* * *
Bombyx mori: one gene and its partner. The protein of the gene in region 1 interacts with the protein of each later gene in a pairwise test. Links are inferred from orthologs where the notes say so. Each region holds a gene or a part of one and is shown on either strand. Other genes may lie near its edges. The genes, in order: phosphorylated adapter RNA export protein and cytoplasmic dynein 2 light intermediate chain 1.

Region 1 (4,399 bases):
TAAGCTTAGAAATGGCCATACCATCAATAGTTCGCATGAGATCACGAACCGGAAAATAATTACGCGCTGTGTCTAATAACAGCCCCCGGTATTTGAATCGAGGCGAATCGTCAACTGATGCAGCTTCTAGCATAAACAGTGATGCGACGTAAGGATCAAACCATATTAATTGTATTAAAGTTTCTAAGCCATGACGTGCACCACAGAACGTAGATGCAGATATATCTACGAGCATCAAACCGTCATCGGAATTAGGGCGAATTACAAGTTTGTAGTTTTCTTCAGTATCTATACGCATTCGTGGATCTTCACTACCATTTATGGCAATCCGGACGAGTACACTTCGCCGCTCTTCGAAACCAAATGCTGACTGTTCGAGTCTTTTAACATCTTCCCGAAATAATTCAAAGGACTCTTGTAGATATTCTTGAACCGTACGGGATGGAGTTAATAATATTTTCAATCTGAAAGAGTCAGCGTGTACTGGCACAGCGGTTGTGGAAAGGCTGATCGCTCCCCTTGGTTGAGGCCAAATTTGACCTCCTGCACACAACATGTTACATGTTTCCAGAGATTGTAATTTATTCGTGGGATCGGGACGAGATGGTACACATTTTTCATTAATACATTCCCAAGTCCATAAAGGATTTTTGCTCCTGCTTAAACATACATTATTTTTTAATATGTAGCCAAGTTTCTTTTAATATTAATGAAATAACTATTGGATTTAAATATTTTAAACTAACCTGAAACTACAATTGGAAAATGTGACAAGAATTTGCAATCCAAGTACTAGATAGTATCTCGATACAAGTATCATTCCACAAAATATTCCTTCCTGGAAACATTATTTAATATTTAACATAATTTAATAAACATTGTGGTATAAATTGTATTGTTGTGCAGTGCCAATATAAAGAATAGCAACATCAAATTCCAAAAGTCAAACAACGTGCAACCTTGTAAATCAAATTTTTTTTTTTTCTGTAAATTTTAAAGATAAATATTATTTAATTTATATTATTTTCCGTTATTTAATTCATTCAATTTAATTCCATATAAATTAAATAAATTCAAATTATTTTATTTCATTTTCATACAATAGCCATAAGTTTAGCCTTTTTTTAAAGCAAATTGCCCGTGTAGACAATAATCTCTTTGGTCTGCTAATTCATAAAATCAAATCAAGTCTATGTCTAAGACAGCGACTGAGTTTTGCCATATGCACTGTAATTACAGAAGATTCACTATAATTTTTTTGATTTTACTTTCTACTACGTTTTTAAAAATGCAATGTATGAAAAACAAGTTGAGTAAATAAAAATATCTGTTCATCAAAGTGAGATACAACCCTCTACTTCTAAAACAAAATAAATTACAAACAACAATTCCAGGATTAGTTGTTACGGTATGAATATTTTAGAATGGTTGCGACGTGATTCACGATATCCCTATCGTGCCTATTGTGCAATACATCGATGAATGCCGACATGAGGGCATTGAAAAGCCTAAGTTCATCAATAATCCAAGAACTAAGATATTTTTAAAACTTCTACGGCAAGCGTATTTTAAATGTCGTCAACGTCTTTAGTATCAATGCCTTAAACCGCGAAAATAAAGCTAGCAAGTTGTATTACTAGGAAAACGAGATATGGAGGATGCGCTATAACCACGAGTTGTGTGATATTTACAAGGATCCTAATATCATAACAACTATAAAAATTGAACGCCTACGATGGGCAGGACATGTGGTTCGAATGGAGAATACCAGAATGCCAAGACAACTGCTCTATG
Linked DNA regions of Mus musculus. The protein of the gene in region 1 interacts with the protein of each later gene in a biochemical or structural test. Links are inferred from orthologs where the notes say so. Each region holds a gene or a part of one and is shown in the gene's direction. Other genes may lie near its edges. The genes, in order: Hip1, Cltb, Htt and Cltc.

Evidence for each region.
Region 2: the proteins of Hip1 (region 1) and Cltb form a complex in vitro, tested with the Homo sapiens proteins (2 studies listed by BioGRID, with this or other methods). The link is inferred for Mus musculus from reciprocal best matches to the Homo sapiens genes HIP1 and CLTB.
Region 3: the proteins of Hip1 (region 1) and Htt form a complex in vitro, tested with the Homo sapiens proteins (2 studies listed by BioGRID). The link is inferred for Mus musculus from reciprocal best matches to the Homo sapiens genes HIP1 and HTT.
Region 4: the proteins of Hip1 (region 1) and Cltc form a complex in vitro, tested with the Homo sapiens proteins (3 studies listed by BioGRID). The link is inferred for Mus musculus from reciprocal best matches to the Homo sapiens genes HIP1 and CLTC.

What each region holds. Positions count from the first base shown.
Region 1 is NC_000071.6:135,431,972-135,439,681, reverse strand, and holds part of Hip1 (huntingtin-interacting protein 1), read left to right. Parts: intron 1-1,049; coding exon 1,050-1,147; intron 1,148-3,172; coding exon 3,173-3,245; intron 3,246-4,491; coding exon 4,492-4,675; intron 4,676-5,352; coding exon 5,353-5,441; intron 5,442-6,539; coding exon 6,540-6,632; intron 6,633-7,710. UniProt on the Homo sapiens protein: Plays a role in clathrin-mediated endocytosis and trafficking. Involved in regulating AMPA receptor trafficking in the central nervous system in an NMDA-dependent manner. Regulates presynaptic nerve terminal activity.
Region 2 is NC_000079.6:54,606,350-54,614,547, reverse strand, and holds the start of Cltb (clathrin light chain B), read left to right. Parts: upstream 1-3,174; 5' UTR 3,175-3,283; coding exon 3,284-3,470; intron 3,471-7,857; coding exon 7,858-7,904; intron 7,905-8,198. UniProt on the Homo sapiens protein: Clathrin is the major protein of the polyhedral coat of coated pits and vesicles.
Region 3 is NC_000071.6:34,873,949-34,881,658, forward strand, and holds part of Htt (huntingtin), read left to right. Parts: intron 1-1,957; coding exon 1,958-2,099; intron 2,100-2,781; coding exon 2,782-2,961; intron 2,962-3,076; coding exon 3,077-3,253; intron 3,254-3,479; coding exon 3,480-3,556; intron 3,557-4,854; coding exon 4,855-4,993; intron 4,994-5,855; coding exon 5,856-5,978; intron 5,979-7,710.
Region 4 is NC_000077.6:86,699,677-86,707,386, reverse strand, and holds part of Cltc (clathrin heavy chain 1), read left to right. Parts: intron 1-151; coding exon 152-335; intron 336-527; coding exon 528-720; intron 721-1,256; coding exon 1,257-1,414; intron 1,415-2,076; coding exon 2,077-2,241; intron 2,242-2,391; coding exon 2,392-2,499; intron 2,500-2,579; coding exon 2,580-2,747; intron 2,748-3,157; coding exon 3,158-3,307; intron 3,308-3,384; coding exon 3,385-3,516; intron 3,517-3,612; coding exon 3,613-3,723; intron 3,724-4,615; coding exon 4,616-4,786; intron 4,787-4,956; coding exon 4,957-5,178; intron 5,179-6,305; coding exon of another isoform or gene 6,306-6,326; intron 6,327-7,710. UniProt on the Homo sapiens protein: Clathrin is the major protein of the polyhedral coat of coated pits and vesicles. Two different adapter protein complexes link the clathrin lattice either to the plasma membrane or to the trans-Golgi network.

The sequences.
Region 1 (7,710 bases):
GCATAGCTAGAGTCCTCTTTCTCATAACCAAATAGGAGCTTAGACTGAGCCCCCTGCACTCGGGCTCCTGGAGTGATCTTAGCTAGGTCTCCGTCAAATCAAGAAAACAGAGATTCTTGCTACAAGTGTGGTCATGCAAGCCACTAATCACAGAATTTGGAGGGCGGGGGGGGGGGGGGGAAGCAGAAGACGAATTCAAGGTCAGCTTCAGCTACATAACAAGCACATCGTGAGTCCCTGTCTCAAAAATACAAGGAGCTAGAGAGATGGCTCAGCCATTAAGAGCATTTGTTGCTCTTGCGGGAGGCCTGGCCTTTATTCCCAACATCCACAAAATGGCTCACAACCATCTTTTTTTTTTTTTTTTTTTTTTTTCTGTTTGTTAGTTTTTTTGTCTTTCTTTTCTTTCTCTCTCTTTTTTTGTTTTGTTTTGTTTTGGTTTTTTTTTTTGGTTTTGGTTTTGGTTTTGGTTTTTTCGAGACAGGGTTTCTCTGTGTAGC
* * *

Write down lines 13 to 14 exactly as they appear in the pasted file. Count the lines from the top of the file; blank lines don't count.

Region 4 is NC_000077.6:86,699,677-86,707,386, reverse strand, and holds part of Cltc (clathrin heavy chain 1), read left to right. Parts: intron 1-151; coding exon 152-335; intron 336-527; coding exon 528-720; intron 721-1,256; coding exon 1,257-1,414; intron 1,415-2,076; coding exon 2,077-2,241; intron 2,242-2,391; coding exon 2,392-2,499; intron 2,500-2,579; coding exon 2,580-2,747; intron 2,748-3,157; coding exon 3,158-3,307; intron 3,308-3,384; coding exon 3,385-3,516; intron 3,517-3,612; coding exon 3,613-3,723; intron 3,724-4,615; coding exon 4,616-4,786; intron 4,787-4,956; coding exon 4,957-5,178; intron 5,179-6,305; coding exon of another isoform or gene 6,306-6,326; intron 6,327-7,710. UniProt on the Homo sapiens protein: Clathrin is the major protein of the polyhedral coat of coated pits and vesicles. Two different adapter protein complexes link the clathrin lattice either to the plasma membrane or to the trans-Golgi network.

The sequences.